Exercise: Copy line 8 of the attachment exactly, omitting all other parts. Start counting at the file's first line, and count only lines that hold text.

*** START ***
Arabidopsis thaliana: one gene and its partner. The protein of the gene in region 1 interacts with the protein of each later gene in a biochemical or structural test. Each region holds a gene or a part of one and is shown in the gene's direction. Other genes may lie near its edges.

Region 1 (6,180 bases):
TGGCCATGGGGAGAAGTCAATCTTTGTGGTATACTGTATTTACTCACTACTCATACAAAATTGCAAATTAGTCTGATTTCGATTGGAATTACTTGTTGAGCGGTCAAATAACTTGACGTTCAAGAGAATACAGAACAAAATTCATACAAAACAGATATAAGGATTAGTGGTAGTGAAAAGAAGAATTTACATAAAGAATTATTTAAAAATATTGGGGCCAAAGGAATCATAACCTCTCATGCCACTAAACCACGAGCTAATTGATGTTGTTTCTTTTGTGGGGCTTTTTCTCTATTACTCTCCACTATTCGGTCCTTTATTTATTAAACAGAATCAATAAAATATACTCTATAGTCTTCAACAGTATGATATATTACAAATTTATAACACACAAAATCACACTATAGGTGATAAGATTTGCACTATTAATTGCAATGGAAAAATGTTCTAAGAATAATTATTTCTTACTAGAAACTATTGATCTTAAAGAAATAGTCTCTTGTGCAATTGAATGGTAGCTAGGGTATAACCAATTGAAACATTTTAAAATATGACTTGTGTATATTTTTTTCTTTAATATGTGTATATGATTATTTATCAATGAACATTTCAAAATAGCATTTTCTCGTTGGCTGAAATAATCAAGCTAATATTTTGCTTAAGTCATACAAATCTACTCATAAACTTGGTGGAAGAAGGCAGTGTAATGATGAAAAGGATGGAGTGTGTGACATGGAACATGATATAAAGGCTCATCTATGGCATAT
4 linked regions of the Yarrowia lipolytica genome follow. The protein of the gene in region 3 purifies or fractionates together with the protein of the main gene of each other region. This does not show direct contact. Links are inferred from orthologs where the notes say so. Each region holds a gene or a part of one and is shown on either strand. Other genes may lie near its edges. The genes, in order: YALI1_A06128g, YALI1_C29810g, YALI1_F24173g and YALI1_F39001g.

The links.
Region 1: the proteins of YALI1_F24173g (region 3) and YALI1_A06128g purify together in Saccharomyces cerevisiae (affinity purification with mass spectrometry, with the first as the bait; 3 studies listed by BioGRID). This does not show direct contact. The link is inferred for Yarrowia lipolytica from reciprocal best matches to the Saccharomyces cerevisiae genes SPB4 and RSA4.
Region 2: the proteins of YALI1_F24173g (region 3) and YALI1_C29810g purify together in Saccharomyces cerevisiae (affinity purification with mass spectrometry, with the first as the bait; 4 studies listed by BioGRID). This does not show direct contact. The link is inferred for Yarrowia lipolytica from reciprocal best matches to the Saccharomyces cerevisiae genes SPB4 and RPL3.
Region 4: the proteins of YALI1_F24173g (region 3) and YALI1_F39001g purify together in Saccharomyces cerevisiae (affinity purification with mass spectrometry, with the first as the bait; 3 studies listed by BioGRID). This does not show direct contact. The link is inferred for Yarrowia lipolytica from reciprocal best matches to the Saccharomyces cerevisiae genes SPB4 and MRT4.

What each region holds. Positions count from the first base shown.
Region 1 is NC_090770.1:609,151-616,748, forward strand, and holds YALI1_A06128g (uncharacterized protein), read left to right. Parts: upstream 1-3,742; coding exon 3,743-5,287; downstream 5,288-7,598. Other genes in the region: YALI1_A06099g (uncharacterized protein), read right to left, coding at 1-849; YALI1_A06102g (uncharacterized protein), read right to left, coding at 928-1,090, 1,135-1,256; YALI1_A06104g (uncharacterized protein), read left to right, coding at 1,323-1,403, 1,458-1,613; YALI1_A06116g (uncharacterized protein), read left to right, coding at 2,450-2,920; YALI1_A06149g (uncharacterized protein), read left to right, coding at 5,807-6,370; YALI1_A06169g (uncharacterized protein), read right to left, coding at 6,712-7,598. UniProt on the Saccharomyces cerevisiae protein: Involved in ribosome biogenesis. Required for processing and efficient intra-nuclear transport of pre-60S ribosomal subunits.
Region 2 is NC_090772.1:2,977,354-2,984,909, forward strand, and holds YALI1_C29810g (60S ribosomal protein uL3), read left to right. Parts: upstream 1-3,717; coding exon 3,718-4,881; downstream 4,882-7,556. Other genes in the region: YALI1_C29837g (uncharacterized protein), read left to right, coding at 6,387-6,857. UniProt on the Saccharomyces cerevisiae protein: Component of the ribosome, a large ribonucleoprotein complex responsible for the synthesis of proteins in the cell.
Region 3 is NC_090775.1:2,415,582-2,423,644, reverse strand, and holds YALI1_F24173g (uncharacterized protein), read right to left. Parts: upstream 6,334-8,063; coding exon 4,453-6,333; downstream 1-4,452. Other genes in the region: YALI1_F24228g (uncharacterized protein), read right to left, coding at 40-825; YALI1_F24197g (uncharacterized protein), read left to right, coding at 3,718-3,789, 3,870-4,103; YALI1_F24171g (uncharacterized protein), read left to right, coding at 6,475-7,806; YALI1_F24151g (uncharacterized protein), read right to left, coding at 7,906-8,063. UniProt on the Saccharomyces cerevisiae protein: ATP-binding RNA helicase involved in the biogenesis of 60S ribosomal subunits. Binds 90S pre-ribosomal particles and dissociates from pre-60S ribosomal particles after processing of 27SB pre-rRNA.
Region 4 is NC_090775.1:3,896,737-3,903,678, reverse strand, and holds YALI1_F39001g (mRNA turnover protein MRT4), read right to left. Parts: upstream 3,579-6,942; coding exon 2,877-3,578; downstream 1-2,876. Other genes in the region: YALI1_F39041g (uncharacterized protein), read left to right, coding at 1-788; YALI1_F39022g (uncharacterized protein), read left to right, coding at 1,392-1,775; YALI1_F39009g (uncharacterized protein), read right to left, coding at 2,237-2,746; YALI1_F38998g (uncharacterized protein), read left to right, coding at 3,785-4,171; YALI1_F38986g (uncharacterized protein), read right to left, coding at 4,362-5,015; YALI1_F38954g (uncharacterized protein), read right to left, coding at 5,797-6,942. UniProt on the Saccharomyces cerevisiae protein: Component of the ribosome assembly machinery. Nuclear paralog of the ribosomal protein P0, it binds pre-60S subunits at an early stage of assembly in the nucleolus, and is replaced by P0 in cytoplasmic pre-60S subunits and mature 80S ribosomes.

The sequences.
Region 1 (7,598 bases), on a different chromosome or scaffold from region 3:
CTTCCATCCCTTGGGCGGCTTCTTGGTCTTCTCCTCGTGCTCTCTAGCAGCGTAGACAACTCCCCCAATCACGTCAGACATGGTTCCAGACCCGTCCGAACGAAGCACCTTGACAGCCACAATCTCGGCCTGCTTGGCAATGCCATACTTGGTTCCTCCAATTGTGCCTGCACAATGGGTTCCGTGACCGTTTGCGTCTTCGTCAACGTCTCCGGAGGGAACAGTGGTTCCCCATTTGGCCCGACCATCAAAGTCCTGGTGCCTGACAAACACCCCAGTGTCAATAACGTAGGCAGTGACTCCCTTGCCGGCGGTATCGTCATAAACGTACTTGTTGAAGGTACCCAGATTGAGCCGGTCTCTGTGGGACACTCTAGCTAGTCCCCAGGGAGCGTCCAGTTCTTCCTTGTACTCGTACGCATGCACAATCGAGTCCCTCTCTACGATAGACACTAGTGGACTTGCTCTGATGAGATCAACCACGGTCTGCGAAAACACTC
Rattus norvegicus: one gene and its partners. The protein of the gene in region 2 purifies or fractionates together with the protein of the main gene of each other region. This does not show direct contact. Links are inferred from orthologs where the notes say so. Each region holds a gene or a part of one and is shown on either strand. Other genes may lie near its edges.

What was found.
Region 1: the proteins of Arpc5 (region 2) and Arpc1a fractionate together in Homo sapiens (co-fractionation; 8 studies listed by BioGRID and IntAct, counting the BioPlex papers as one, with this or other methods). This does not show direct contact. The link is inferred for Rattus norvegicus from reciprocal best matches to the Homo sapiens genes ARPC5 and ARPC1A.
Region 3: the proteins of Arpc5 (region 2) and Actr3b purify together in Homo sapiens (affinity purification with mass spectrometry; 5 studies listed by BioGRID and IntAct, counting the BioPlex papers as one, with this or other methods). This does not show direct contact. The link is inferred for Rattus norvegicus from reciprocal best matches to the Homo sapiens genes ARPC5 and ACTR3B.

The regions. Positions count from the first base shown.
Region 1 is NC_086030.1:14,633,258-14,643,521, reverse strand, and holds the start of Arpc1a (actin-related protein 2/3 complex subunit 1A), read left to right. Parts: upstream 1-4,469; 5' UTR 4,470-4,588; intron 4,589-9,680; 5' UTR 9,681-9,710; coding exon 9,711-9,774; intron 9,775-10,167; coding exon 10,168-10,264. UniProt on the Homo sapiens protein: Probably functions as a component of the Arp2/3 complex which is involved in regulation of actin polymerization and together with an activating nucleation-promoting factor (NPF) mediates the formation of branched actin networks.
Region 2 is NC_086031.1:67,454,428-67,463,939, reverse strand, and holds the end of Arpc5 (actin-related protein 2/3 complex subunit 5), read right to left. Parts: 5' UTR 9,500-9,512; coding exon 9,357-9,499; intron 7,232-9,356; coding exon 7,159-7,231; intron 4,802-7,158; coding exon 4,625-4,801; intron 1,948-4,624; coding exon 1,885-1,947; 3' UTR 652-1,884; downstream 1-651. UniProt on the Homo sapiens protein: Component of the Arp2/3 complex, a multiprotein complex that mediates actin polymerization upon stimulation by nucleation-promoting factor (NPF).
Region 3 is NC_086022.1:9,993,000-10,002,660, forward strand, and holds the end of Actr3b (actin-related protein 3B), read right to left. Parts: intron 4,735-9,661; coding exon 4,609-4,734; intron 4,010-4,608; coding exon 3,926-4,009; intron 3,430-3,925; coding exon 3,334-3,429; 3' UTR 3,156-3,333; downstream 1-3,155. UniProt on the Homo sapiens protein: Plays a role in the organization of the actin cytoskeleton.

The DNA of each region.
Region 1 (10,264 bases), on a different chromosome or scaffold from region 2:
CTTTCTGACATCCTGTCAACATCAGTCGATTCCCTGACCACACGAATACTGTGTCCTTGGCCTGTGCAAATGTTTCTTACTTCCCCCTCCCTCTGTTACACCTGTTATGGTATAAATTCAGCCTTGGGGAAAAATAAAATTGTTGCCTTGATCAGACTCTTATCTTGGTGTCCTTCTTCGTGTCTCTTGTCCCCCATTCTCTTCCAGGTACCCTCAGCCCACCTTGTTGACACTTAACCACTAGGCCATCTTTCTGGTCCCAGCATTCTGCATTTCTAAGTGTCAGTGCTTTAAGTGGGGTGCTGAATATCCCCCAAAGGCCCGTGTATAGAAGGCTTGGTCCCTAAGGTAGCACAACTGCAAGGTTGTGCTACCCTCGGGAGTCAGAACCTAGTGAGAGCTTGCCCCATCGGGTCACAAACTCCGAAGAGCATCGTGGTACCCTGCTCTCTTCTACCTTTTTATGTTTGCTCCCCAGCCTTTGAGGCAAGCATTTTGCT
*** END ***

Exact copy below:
Region 4: the proteins of YALI1_F24173g (region 3) and YALI1_F39001g purify together in Saccharomyces cerevisiae (affinity purification with mass spectrometry, with the first as the bait; 3 studies listed by BioGRID). This does not show direct contact. The link is inferred for Yarrowia lipolytica from reciprocal best matches to the Saccharomyces cerevisiae genes SPB4 and MRT4.